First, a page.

It’s midafternoon and Heidy Ortiz, 18, is done with her coursework at Amarosa Academy. She walks just a few hundred feet to the day care center at the far end of the Santa Rosa alternative school campus and gently wakes up her son, Dominic.
Since giving birth to Dominic two years ago, the cheerful, hardworking student has taken on a battery of high school courses at Amarosa, including English, science, culinary arts, social studies and math. Graduating is a priority for Ortiz, one that would only be complicated by a having a second child at her age.
“I want a better future for myself and my son,” she said. “When he’s in school, I don’t want him to say, ‘You didn’t go to school, so why do I have to?’ ”
Ortiz is on birth control to prevent a second pregnancy. That decision, combined with many teens avoiding pregnancy altogether, are among the key reasons Sonoma County continues to see dramatic declines in teen birth rates. Reproductive health experts say it’s also an affirmation of programs that provide access to contraceptives and education on sex and teen parenting.
Since the beginning of the millennium, teen birth rates have tumbled 64 percent in Sonoma County. For teen moms participating in a county program aimed at reducing repeat pregnancies and increasing graduation rates, the birth rate is between 0 and 1 percent.
“Unplanned teen pregnancy prevention requires many strategies,” said Tammy Brunk, assistant professor in the school of nursing at Sonoma State University. “Two measures that have demonstrated some success are contraceptive education programs focused on teens and providing access to contraception.”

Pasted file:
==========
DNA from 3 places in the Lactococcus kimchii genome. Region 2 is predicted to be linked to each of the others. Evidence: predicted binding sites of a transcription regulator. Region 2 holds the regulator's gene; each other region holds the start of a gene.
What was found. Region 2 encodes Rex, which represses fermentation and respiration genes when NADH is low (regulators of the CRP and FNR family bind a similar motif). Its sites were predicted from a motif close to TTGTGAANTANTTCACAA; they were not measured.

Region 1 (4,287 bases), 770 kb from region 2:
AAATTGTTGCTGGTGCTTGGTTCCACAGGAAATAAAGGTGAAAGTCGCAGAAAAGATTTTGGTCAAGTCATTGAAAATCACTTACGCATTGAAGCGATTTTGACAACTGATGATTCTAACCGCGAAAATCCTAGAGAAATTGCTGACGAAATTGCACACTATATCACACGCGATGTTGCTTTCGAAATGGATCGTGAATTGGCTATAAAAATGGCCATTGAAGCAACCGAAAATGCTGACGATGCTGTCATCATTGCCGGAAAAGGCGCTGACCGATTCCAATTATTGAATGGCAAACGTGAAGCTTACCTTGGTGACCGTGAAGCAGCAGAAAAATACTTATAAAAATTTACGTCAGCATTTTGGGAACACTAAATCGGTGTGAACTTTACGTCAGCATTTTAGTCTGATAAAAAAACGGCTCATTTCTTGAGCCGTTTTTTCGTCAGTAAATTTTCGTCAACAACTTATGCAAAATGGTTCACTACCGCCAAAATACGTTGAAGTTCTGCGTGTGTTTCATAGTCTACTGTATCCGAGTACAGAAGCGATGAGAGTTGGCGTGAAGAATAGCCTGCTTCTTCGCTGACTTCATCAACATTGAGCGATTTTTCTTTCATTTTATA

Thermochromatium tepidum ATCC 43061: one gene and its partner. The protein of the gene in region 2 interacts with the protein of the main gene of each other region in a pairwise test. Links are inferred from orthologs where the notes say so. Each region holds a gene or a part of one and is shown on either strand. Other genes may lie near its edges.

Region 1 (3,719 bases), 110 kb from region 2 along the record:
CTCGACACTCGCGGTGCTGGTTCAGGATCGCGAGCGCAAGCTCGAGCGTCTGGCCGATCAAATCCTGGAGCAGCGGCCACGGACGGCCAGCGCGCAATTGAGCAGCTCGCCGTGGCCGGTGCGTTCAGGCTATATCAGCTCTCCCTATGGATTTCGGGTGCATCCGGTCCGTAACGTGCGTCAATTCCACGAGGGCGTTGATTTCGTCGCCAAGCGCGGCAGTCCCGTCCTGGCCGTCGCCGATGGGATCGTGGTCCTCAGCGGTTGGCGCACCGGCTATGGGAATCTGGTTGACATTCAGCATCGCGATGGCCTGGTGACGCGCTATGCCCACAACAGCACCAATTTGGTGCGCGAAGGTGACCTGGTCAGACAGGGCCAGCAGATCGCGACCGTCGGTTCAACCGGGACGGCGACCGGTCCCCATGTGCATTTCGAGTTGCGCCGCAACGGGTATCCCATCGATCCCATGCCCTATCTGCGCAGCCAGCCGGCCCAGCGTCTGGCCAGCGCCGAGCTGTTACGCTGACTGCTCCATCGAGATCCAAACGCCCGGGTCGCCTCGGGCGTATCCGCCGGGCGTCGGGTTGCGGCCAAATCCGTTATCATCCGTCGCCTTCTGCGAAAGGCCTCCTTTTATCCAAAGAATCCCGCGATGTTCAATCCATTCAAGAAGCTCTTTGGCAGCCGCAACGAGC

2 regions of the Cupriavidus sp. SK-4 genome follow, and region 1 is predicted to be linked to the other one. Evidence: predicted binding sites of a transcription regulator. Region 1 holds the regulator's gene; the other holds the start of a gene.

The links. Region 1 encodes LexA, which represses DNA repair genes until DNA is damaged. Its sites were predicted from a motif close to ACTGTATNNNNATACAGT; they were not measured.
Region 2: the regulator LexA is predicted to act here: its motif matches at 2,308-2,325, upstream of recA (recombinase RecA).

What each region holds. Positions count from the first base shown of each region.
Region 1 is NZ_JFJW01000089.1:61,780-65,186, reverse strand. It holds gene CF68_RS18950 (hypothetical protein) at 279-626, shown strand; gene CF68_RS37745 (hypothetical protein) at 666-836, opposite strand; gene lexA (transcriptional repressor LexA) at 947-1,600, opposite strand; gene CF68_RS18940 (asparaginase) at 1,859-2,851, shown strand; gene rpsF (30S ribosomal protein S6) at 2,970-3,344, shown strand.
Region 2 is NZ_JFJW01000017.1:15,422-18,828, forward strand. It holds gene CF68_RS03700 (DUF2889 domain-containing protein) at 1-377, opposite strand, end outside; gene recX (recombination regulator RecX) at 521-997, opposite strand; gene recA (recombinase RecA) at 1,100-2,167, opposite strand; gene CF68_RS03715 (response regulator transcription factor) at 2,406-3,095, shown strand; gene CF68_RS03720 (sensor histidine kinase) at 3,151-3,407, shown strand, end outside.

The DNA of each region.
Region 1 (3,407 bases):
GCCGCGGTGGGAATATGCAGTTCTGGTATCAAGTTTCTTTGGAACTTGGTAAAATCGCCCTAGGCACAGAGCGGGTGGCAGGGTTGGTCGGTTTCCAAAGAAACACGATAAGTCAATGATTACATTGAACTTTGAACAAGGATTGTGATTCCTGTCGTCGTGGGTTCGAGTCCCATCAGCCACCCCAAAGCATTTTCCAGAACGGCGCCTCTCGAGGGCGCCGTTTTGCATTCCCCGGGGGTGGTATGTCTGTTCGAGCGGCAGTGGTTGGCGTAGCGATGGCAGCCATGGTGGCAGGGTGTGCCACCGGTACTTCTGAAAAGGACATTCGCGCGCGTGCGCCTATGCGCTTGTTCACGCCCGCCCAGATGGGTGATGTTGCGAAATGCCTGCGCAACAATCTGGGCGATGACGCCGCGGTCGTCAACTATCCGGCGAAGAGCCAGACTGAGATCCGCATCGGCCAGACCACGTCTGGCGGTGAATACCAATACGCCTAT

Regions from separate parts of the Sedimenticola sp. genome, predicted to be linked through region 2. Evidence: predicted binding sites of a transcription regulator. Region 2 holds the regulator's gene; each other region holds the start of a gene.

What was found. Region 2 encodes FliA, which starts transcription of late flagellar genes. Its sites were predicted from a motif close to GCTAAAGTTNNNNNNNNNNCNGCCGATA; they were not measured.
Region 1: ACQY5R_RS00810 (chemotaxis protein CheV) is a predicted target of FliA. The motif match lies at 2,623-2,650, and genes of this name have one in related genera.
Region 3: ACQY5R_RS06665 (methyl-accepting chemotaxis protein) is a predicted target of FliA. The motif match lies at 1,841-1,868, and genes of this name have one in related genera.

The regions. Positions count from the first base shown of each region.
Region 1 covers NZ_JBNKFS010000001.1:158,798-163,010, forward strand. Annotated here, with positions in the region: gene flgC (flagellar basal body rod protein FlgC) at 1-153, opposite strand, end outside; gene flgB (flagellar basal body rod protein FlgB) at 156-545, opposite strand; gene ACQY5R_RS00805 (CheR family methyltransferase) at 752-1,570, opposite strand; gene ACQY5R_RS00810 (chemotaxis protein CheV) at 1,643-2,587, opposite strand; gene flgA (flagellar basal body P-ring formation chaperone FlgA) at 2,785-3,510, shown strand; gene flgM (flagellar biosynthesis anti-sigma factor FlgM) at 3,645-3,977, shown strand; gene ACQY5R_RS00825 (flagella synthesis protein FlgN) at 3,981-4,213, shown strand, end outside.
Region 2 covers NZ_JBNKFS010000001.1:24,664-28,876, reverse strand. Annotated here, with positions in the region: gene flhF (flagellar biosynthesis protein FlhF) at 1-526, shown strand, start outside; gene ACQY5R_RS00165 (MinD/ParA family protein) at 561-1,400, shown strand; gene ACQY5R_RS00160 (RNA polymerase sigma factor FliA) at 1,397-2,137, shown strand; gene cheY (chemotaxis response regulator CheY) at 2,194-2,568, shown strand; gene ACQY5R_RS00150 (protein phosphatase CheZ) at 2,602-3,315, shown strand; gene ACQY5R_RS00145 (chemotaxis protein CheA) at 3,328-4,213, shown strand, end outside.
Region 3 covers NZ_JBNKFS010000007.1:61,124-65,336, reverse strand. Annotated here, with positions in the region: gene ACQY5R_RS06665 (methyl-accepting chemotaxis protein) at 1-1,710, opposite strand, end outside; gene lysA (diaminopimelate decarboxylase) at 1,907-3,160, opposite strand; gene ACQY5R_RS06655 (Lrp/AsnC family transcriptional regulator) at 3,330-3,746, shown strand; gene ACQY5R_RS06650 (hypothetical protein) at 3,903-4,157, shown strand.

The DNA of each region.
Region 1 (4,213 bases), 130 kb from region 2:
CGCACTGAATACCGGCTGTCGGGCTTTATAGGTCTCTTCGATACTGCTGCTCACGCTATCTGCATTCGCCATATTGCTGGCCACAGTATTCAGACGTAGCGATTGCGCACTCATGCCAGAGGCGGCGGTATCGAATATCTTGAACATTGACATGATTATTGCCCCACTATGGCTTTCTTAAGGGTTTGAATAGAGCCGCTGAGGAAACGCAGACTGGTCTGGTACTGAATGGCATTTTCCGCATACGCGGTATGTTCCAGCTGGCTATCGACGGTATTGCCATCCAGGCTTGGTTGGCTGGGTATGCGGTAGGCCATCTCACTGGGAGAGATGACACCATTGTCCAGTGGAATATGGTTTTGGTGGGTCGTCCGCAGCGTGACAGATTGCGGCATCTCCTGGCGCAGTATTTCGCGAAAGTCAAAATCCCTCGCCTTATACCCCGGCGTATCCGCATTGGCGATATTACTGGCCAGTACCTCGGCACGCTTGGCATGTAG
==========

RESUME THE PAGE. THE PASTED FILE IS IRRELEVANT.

Brunk, who did her doctoral study on teen pregnancy, said local teen birth rates reflect a national trend that shows ongoing declines among all racial and ethnic groups, though significant disparities between the groups still exist.
In Sonoma County, the birth rate for Latina teens was 18.2 births per 1,000 teens, compared to 3.4 births for white teens during the three-year period from 2015-2017. But for the period between 2000-2002, Latina teens had 76.5 births per 1,000 teens and white teens had a birth rate of 13.6.
Since then, birth rates have plunged 76 percent for Latina teens and 75 percent for white teens.
“This is public health at its best — it makes me really happy to see what we’ve been able to do in the past 20 years,” said Sonoma County Supervisor Shirlee Zane.
Studies show teen moms are less likely to finish high school, will earn less income than their peers, will more likely have daughters who become teen moms and have sons who are significantly more likely to become incarcerated, Zane said.
“Those are just some of the reasons the county has made reducing the incidence of teen pregnancies a high priority,” she said, adding that the entire community benefits by giving all teens the chance to live up to their potential.
While the county’s overall teen birth rate has declined dramatically, rates continue to be high in certain areas, such as Santa Rosa’s Roseland neighborhood, said Kembly Mahiri, a supervising social worker for Teen Parent Connections, a program with the county Department of Health Services that helps teen moms and pregnant teens graduate from high school and further their education to become more self-sufficient.